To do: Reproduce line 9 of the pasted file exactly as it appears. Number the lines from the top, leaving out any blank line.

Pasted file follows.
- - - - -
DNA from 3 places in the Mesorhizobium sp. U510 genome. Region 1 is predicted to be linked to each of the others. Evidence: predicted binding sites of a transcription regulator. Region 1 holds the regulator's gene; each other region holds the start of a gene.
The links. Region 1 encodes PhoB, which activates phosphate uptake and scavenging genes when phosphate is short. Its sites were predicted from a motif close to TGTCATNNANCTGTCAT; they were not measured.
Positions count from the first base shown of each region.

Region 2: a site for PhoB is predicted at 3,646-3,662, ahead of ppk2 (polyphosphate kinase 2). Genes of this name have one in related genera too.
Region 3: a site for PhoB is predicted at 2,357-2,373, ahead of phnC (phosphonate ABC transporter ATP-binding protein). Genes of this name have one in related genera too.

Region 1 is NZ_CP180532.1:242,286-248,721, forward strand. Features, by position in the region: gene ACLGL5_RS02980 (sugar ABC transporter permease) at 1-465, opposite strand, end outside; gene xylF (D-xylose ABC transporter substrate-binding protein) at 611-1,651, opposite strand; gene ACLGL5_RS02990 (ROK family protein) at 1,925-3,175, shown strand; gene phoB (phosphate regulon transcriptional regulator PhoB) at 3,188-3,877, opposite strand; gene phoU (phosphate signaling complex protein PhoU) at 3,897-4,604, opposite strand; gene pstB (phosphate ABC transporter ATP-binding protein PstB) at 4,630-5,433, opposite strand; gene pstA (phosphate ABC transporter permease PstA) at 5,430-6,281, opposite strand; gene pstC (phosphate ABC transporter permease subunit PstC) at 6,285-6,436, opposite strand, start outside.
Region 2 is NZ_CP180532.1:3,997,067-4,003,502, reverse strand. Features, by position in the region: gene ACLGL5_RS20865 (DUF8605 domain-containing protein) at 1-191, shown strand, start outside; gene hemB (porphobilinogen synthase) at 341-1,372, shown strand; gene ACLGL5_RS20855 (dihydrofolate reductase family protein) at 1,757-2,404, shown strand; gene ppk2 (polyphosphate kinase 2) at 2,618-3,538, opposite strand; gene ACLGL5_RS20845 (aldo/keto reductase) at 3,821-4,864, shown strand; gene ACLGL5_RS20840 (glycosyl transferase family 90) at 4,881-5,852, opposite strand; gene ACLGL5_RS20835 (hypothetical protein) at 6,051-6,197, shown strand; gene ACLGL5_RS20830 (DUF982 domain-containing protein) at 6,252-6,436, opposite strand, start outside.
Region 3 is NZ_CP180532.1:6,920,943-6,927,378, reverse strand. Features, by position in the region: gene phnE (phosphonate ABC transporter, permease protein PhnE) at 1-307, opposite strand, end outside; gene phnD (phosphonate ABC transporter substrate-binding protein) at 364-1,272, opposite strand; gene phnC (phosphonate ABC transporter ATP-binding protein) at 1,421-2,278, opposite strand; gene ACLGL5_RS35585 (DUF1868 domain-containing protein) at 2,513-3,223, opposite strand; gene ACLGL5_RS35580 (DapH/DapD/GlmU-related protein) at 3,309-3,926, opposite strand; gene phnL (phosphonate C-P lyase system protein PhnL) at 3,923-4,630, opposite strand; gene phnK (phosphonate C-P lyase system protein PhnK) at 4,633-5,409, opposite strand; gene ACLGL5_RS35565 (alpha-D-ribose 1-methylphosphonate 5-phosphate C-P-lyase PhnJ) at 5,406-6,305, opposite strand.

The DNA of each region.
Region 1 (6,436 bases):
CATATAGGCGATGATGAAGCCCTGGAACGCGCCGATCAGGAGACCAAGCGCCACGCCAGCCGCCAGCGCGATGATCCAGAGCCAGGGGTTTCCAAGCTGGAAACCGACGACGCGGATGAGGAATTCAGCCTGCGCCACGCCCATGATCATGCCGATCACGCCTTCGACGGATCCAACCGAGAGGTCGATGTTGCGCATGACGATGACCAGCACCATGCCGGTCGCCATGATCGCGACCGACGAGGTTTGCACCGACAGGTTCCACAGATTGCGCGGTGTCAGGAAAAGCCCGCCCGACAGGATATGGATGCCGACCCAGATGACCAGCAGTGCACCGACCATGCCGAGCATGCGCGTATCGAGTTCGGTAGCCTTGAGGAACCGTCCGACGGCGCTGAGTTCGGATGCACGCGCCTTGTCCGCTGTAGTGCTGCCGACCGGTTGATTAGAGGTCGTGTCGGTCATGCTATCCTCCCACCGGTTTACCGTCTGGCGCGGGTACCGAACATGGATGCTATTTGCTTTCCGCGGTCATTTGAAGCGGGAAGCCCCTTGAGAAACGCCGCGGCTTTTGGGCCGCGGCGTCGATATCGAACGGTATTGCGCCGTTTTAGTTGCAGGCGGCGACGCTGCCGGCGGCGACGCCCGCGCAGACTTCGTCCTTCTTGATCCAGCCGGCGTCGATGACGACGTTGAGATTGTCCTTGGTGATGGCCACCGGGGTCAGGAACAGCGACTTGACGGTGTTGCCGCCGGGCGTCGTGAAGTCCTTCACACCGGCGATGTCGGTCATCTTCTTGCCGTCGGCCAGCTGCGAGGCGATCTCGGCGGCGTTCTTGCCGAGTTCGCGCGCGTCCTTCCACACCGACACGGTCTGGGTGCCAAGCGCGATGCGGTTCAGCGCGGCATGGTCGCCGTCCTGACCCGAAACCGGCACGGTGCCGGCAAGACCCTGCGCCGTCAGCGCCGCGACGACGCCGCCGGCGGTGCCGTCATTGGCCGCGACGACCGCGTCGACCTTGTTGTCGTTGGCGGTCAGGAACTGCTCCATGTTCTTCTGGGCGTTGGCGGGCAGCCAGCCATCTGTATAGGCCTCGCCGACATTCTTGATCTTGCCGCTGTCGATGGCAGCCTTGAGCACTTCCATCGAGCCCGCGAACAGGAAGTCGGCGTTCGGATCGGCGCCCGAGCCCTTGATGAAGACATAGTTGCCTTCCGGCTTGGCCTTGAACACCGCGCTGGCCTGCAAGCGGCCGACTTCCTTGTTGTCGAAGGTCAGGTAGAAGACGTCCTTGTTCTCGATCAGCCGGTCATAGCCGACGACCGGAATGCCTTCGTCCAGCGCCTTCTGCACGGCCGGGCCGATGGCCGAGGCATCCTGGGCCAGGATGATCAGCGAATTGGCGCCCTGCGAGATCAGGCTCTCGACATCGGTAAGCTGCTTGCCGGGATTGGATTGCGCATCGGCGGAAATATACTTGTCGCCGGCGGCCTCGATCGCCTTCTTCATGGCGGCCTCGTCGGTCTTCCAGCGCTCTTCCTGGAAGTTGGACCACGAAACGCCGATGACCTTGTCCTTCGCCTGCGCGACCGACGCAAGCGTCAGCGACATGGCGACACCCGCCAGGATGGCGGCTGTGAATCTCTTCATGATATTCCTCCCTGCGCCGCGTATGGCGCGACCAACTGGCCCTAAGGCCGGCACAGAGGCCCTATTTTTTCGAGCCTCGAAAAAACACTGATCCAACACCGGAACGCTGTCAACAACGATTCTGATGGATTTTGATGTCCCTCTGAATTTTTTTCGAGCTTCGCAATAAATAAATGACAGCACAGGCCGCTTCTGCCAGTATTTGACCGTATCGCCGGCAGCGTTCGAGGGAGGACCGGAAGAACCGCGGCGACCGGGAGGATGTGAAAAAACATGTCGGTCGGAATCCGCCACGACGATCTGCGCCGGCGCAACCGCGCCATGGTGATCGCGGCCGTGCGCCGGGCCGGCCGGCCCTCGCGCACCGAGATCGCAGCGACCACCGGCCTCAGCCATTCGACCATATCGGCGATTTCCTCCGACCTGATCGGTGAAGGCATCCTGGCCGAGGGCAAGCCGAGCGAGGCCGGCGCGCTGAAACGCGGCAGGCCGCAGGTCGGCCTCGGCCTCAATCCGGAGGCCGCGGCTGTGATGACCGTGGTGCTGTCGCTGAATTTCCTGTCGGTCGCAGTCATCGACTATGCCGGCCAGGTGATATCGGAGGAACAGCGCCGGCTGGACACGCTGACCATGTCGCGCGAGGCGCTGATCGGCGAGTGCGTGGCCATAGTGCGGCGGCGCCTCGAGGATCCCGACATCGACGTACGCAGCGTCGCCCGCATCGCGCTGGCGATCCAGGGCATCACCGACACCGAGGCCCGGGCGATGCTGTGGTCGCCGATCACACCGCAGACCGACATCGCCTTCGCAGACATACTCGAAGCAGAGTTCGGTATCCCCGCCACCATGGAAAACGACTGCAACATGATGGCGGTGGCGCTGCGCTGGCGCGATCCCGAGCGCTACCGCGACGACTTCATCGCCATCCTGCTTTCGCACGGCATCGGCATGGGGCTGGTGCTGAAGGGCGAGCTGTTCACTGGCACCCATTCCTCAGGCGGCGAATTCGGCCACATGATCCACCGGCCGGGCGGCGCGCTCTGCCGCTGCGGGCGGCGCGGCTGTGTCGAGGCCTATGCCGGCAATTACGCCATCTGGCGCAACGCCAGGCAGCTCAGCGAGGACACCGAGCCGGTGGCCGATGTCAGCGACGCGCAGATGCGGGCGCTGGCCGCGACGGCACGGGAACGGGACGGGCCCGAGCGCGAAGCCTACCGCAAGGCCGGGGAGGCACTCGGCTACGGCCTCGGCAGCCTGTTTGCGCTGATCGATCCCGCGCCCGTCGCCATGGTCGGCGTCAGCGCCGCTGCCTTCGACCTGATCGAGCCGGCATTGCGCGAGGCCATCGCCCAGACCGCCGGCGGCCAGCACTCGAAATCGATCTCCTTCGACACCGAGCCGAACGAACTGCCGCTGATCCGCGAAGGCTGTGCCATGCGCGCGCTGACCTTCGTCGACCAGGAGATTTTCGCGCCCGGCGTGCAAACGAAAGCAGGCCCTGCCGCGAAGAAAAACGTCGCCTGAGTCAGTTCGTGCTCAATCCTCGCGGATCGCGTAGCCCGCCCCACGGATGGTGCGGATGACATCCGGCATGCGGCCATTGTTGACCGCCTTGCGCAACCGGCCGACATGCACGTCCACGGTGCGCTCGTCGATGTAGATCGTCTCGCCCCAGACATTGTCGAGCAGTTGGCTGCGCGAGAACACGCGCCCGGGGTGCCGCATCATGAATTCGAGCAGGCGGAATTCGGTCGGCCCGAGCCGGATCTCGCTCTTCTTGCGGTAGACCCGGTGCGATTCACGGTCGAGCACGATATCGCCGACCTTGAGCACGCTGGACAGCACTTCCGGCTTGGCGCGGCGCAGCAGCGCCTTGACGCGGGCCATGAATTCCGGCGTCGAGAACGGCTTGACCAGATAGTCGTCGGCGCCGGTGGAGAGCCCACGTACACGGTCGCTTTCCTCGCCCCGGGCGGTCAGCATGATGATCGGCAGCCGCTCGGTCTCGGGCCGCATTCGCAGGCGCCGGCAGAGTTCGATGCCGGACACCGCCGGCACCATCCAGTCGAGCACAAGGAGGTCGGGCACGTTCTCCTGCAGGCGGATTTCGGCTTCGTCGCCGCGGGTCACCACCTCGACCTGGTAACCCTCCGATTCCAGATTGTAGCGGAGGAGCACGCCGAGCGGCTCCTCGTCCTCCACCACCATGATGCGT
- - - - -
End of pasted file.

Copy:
The DNA of each region.